We’re blessed to have venison in the freezer. It's delicious lean meat and we both enjoy it. It does require some care in preparation though, needing long cooking at low heat, preferably with some sort of braising liquid. A slow cooker is almost always my first choice when preparing a venison roast.
I wanted to cook a venison roast last night but had no stock, wine, or beer on hand for braising. Although I’ve used it in the past, I chose not to braise with coffee this time. We had no fruit juice.
I wanted to use only ingredients we had on hand to make our dinner, so I did an inventory to see what I could use in place of my regular braising liquids. We had a lot of onions and some apples.
Since both onions and apples have a lot of moisture in them and both taste well with venison, I decided to try braising my roast with just the liquid these two ingredients would yield (plus a little vinegar), hoping it would be sufficient to produce a moist, tender roast.
The roast turned out very well. It was indeed moist and tender, and it was very flavourful. I was pleased that there was enough left over to provide us us a second meal.
To braise my venison roast with onions and apples, I used:
- a 1-1/2 pound bone-in venison shoulder roast
- garlic powder
- salt and coarsely ground pepper
- 6 medium onions
- 3 apples
- a few bay leaves
- rubbed sage
- 1/4 cup red wine vinegar
I placed the roast in the bottom of the cooker and seasoned it generously with garlic powder, salt, and pepper.
I cut the onions in half and then sliced them, and I cut the apples into sections. I covered the roast with the sliced onions and apples. I sprinkled more salt and pepper and some rubbed sage over them and I added a few bay leaves.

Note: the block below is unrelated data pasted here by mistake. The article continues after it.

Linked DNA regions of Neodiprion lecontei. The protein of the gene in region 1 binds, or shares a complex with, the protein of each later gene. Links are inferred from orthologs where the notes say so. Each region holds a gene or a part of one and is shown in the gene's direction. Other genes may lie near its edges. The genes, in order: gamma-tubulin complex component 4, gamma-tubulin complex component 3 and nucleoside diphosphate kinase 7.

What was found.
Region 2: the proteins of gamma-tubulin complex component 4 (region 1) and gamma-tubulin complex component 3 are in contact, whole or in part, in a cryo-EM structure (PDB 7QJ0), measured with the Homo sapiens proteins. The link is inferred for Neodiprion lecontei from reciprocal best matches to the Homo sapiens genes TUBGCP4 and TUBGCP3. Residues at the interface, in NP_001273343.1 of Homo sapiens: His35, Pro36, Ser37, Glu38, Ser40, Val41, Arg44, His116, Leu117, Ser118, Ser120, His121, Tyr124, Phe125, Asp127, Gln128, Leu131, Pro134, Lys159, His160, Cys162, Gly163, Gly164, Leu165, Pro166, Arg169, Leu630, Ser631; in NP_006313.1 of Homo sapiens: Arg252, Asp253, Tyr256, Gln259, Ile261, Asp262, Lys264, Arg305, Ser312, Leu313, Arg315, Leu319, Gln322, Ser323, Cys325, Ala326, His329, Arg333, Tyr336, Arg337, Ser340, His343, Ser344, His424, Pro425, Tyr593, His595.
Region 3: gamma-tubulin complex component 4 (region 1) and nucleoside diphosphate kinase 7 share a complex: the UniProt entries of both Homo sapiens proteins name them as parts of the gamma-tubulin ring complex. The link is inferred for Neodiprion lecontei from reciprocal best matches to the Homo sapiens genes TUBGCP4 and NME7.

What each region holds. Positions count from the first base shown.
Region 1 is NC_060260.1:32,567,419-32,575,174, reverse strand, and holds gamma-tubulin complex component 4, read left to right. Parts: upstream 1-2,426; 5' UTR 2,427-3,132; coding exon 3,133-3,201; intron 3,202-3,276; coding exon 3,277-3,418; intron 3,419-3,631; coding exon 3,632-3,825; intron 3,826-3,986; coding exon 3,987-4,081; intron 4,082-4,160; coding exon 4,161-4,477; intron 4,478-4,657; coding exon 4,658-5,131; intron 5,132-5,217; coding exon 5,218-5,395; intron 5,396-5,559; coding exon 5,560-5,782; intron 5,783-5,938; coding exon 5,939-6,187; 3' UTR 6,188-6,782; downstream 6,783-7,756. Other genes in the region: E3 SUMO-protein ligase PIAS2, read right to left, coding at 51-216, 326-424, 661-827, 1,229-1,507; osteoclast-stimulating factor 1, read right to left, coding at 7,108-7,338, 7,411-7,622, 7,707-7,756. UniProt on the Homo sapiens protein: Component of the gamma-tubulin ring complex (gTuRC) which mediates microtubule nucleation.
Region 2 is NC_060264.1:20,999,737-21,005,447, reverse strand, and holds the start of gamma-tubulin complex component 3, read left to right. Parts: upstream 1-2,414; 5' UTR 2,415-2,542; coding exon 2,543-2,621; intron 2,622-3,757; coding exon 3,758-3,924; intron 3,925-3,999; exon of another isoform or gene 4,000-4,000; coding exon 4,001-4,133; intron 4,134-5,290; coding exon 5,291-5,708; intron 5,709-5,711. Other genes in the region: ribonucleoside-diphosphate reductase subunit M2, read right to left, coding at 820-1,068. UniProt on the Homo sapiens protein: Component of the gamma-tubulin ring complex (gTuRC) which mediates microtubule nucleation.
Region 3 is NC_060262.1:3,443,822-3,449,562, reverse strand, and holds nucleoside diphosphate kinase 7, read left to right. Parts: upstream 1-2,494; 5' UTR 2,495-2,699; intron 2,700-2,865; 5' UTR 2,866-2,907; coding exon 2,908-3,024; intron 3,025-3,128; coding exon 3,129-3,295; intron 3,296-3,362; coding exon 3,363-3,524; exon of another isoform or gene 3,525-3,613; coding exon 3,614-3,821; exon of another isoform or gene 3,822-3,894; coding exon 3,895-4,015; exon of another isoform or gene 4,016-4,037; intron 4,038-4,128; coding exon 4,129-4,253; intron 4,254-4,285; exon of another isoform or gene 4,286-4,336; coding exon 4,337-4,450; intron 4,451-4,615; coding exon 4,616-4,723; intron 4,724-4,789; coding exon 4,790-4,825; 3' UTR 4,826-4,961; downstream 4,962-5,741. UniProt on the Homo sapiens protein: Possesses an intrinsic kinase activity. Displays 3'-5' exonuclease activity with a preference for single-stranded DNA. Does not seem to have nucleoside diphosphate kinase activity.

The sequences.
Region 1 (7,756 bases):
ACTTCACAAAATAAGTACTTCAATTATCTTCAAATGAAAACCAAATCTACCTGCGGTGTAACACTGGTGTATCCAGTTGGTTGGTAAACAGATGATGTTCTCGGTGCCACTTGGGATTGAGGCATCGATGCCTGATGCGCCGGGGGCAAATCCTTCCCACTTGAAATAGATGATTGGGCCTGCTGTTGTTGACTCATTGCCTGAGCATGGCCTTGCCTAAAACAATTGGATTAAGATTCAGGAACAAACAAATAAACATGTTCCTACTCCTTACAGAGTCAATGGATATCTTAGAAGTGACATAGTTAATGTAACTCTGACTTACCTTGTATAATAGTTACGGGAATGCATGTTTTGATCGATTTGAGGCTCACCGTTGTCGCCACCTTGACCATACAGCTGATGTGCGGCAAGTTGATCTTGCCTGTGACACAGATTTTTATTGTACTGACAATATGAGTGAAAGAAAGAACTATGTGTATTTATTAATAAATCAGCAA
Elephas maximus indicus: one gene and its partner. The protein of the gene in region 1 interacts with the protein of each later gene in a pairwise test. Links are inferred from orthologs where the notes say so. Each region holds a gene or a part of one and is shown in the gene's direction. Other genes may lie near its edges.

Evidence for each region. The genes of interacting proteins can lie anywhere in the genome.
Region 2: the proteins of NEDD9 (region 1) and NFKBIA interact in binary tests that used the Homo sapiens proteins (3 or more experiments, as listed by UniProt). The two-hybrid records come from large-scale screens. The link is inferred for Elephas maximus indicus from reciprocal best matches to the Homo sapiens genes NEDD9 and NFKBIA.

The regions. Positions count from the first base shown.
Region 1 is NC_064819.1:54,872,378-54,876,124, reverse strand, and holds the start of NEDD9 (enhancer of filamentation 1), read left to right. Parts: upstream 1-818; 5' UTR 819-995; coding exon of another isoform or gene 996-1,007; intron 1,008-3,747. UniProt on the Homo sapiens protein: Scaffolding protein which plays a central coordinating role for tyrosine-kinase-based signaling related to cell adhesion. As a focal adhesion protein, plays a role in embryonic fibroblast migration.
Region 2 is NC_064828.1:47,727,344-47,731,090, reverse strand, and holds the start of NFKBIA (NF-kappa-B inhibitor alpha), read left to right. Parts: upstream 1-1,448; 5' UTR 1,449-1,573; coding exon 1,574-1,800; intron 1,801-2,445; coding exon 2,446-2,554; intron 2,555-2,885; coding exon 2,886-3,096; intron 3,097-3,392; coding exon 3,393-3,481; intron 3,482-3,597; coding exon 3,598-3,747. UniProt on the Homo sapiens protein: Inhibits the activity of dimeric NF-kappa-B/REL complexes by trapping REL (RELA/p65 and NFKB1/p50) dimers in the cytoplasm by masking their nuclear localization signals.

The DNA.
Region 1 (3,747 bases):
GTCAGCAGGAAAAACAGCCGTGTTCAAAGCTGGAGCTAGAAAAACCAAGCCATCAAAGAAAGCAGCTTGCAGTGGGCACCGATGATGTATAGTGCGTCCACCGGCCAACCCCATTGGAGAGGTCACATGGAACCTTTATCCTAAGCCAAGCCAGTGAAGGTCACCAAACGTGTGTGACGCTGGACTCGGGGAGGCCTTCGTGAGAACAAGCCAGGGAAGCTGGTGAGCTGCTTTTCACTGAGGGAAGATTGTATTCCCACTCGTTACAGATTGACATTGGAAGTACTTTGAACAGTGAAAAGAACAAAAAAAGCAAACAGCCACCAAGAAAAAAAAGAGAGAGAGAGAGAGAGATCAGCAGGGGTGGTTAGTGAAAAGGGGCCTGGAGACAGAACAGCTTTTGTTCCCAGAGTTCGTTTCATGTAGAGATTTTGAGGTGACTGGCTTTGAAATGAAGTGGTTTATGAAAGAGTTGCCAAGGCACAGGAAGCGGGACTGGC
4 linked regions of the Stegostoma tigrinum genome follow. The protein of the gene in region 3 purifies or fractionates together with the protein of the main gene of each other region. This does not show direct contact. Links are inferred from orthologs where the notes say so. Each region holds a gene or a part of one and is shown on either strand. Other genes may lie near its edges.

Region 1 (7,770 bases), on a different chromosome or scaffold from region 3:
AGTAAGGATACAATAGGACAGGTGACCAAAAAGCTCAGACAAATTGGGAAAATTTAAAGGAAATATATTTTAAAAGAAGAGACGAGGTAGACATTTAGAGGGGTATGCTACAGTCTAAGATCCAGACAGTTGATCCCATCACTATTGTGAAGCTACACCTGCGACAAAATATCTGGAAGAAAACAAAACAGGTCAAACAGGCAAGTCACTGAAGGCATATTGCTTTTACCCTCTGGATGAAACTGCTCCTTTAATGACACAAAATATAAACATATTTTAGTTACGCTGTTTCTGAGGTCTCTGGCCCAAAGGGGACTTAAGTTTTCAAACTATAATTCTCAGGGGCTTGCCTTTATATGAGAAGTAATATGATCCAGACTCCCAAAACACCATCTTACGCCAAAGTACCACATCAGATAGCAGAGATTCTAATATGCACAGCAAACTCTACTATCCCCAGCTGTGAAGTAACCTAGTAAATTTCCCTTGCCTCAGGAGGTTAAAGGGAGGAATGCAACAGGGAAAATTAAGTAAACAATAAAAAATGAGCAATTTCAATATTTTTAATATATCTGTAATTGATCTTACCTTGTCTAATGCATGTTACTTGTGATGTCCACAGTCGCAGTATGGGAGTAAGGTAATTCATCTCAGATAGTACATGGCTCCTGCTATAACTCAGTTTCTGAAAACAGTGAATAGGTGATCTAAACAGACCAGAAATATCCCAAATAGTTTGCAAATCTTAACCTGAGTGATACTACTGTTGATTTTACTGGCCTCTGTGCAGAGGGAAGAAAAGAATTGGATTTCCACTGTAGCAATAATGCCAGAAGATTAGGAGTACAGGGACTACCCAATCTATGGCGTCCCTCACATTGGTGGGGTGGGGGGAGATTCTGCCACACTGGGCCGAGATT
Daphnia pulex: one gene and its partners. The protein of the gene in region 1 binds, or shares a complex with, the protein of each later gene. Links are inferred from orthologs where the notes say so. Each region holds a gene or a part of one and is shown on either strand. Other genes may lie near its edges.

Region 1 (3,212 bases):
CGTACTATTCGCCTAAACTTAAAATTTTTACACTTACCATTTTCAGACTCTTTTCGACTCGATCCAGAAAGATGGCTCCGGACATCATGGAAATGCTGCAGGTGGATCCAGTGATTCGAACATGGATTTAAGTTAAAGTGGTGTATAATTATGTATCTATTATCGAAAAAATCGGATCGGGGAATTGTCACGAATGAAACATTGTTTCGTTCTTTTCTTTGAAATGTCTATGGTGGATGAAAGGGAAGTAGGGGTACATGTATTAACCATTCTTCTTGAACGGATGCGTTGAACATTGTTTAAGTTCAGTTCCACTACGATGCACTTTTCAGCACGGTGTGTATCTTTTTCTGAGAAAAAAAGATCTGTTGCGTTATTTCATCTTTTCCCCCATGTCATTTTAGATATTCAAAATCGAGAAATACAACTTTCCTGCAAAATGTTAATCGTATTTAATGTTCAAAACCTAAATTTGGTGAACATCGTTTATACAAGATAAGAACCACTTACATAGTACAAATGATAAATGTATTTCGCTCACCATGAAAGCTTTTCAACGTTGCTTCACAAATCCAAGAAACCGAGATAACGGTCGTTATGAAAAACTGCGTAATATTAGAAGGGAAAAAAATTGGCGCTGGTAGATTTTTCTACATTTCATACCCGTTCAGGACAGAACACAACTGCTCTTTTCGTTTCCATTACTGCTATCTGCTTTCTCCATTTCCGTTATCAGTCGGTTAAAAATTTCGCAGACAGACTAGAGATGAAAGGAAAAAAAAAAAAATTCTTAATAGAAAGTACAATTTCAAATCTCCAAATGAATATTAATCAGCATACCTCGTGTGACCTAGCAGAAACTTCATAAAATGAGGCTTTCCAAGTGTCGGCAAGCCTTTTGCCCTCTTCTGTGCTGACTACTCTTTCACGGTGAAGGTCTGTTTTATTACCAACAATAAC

Because onions and apples are both naturally sweet, I wanted a little acidity to provide a balanced flavour. I added 1/4 cup of red wine vinegar.
I cooked the roast on low heat for 5 hours. (This may vary with your slow cooker. My new slow cooker is much less slow than my last one was.)
I removed the roast from the cooker, tented it with foil and let it rest for 10 minutes before slicing it. It was tender enough that the bones came free with no flesh clinging to them but it still sliced cleanly across the grain.
After dinner, I used a slotted spoon to remove the vegetables from the slow cooker. I discarded the apples and bay leaves but kept the onions and the cooking liquid. These I put in my blender.
I pureed the onions and cooking liquid until they were smooth, then I transferred the purée to a jar, let it cool to room temperature, and stored it in the fridge.
I’ll make the leftover venison into a meat pie, using the purée as gravy. Another fine meal to look forward to!